Noam Rosenthal (56:47.11)
the Chrome echo chamber is not something we want internally. It happens sometimes because nobody's answering, not because it's what we want. But to your question, it is a small group. It's also, for those people who work on browsers, how many know the internals really well? It's a much smaller group.
Noam Rosenthal (57:17.162)
So yeah, it's a small niche. I'm happy to be part of it.
So then the other question is, Dan was mentioning your past. Both of you were mentioning your past experience. You had actually been a web developer, and then you've taken that and moved into the browser world, the standards world. How many would you say, or what's your estimation of how many people that actually work on browsers have actual front end web development experience? Somebody who knows, OK, I'm implementing this. This is the headaches I've dealt with as a web developer.
as compared to people that just like tools and, you know, I think, oh, this would be really great, but, you know, really don't have the familiarity with how they would actually use it from a web development standpoint.
Noam Rosenthal (58:02.661)
Very, very few.
Very few that don't. So you'd say most of the browser developers have web front end experience and have actually used it or the other way around.
Noam Rosenthal (58:08.434)
There... No, no. I didn't... I wasn't doing a double negative. That's a sure full negative. Anyway, most browser developers don't have significant web development experience. It's kind of a different discipline. And... There are some people...
Noam Rosenthal (58:38.014)
that are more in the dev role part of things that kind of try to bridge the gap. Like Jake Archibald was one of them, Jen Simmons, et cetera. There are a lot of people that are kind of in between. But I think I would like to see more of that in the browser development community.
Noam Rosenthal (59:09.645)
Yeah, I try to bring that aspect myself as much as I can. That's also part of why I kind of rotated between browser and web development. And.
Just sort of keep your feet in both worlds and being able to understand.
Noam Rosenthal (59:25.918)
Kind of keeping it real in a way. I think it's also why I joined Wix at the time. Like before that I never did a big web project in terms of production, in terms of something that really reaches millions of users in real time. That's like what was drawing, what was attractive to me at going to a web company, like when you...
The devout browsers, you have releases, it's not like that. It's like, you have releases that go through, like much slower, everything is much slower. Yeah.
Yeah, it's really funny that the people on whom the whole web is built are not web developers and the way in which they develop and push out the software that they create is very much not the way in which web applications are distributed.
Yeah, to me, I think of it almost like, I guess an example is a startup, you know, they're going to develop some platform and think, oh, this would be great, but they don't do any market research to say, would anybody would use this if we built this great tool, you know, and then they go under because from their standpoint, yeah, this would be a great tool, but in reality, nobody wanted it or needed it, at least at that time. So.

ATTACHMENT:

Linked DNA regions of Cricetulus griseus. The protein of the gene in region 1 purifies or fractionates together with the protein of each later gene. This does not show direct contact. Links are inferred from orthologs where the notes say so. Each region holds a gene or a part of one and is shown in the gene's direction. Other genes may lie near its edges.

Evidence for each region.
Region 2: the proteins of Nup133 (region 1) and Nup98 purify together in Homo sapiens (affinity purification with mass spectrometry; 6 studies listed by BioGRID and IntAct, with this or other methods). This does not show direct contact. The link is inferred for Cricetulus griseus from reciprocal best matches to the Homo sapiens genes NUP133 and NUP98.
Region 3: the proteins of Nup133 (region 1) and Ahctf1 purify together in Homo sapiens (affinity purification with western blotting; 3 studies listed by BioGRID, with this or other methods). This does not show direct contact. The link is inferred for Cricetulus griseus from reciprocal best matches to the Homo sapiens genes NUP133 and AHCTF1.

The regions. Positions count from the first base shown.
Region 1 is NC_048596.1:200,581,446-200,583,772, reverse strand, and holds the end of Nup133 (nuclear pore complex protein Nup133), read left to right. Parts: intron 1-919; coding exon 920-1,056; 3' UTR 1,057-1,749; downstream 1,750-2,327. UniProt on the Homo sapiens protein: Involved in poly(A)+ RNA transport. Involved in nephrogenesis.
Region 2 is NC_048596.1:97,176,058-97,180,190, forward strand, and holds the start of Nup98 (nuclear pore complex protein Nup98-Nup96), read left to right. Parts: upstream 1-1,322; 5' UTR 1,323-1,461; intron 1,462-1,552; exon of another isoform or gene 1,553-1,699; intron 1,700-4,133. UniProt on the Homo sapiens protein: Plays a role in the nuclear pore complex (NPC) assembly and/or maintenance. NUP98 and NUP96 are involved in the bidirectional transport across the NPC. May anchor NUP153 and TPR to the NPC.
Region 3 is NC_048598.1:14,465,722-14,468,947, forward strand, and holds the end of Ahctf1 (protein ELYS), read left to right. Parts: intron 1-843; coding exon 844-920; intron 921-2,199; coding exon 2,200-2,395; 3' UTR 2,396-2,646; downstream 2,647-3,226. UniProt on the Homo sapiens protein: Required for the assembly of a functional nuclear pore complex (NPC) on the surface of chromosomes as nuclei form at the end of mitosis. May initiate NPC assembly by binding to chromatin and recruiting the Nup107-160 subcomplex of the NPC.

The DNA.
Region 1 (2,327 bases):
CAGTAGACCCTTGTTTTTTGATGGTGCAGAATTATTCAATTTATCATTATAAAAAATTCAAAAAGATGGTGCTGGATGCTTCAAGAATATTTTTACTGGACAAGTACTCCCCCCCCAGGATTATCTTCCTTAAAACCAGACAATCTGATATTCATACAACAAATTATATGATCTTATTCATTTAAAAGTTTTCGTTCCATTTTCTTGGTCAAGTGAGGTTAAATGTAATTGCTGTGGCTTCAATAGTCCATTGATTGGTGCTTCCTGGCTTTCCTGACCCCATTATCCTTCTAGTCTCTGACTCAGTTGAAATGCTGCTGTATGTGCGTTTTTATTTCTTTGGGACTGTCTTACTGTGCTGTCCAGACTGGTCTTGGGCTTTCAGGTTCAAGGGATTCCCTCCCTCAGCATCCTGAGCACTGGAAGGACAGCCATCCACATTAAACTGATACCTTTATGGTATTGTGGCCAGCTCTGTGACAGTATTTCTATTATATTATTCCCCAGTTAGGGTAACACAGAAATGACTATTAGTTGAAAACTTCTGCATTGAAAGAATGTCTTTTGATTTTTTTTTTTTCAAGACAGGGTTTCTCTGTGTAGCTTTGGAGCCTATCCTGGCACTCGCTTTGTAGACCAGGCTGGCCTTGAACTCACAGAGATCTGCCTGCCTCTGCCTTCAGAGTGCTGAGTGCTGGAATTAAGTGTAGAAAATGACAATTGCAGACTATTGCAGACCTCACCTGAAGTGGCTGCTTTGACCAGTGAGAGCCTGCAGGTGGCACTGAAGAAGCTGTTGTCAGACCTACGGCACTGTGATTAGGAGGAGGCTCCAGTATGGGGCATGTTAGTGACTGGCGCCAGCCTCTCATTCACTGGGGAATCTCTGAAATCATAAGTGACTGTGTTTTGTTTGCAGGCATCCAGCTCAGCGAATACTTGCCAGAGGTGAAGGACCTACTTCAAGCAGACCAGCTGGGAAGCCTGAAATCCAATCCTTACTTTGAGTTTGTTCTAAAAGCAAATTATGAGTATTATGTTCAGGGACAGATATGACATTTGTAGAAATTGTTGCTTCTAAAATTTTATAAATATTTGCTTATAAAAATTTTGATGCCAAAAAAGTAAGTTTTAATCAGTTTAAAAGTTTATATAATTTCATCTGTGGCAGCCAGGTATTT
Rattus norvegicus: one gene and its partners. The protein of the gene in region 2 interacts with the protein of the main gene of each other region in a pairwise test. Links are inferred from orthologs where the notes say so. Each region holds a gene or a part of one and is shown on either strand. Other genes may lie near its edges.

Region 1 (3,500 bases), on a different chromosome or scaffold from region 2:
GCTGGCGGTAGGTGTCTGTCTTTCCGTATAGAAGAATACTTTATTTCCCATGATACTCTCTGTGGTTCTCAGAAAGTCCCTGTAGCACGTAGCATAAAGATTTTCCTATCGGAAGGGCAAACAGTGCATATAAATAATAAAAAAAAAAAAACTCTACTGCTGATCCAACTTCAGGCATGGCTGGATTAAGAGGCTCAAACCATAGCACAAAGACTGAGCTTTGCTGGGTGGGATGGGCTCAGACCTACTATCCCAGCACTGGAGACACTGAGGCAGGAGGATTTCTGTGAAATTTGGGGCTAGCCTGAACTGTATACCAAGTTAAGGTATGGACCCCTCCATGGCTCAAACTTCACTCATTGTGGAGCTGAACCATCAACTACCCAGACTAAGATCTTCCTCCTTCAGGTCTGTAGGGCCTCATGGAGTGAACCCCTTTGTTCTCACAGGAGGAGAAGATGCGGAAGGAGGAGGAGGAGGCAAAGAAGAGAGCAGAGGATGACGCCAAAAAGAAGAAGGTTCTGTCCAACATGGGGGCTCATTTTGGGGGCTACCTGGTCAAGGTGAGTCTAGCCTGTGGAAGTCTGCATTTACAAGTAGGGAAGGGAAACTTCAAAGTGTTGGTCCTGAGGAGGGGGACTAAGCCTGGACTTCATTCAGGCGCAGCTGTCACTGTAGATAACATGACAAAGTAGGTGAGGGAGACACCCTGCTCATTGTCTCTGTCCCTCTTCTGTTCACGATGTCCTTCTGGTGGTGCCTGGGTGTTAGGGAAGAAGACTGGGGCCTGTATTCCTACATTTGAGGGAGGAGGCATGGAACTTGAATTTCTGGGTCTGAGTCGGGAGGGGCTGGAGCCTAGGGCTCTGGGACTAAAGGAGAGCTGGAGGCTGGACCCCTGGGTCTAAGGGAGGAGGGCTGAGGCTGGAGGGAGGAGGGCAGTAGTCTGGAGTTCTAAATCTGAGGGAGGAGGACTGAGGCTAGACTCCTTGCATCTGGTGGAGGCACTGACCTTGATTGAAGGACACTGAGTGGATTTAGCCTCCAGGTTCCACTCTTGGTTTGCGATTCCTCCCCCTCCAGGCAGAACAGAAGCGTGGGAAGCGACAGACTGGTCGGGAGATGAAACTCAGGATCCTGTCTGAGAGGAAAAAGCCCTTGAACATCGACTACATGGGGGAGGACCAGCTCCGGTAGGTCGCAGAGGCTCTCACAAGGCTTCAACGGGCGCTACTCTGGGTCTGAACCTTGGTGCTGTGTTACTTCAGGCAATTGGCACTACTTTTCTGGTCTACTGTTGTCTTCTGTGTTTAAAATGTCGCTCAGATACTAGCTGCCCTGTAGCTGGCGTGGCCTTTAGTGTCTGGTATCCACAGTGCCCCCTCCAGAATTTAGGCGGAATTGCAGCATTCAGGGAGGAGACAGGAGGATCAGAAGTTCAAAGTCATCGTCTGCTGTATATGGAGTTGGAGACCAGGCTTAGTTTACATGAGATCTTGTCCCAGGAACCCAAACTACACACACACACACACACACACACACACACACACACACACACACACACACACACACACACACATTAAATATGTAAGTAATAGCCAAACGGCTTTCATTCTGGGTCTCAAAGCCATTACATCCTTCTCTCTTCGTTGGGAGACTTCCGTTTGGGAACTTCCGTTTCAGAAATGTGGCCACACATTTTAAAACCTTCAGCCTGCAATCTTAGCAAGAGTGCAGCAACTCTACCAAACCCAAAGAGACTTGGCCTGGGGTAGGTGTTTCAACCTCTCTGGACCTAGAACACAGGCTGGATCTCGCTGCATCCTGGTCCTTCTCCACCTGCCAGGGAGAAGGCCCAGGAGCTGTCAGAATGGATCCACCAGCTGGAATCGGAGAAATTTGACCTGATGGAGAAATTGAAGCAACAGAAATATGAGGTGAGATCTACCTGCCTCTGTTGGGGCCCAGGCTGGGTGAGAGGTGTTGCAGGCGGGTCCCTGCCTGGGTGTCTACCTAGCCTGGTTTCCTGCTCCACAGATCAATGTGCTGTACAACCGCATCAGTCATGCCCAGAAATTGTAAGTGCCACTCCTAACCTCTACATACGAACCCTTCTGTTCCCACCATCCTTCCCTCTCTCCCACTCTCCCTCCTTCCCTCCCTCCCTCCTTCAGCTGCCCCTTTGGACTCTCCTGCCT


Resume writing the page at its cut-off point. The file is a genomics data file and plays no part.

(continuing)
But yeah, I mean, I've been on both sides of things where I've been the developer using tools and I've been on the backend one, you know, creating the tools and think this would be great. And so being able to, you know, have your skillset and bridge that divide is certainly a large plus.
So, oh, go on, go on.
Noam Rosenthal (01:01:14.214)
I would say though that relatively this is not as much of a problem as in other professions. Let's say you're building a tool for dentists and you're not a dentist. In this case, the tools we're building are at least accessible for us to use in a meaningful way. In a meaningful way, the web is accessible for everyone, so it's also accessible to people who are not professional web developers.
So in that sense where it's not as bad as another type of software.
I'm actually extremely thankful to the engineers working on the platform itself. So first of all, I'm not as, certainly not as much as you, but I'm somewhat exposed to them because I'm an invited expert on the W3C web performance working group. So I'm less exposed to the actual developers writing the code, but at least I'm exposed to the standards process. But beyond that, again, if we are talking about performance for a minute,
Noam Rosenthal (01:02:11.347)
You know, if I'm looking at the graph of how performance has improved in recent years, then it seems as if performance has, in terms of websites that have good core
to three years, but in reality, it's mostly thanks to the platform. In fact, if we take the improvements in the platform out of the equation, I think the line, at large, not for specific technologies, but across the board, the line has pretty much stayed the same. So, yes, the...
Noam Rosenthal (01:03:38.286)
I'd say if we're going to performance land that actually frameworks today are a lot faster than they were. A lot more performance oriented and aware than they were. I think the main... I trace a lot of websites now to find what's making them slow.
Noam Rosenthal (01:04:08.762)
The marketing people.
Noam Rosenthal (01:04:28.174)
Yeah, there are a lot of sluggishness and responsiveness issues from that sort of thing. Cookie consent stuff, ad brokering, all that. We're working with a lot of those to raise awareness to that because many times what happens is you build your great websites, you went to all the Twitter feeds to find out the...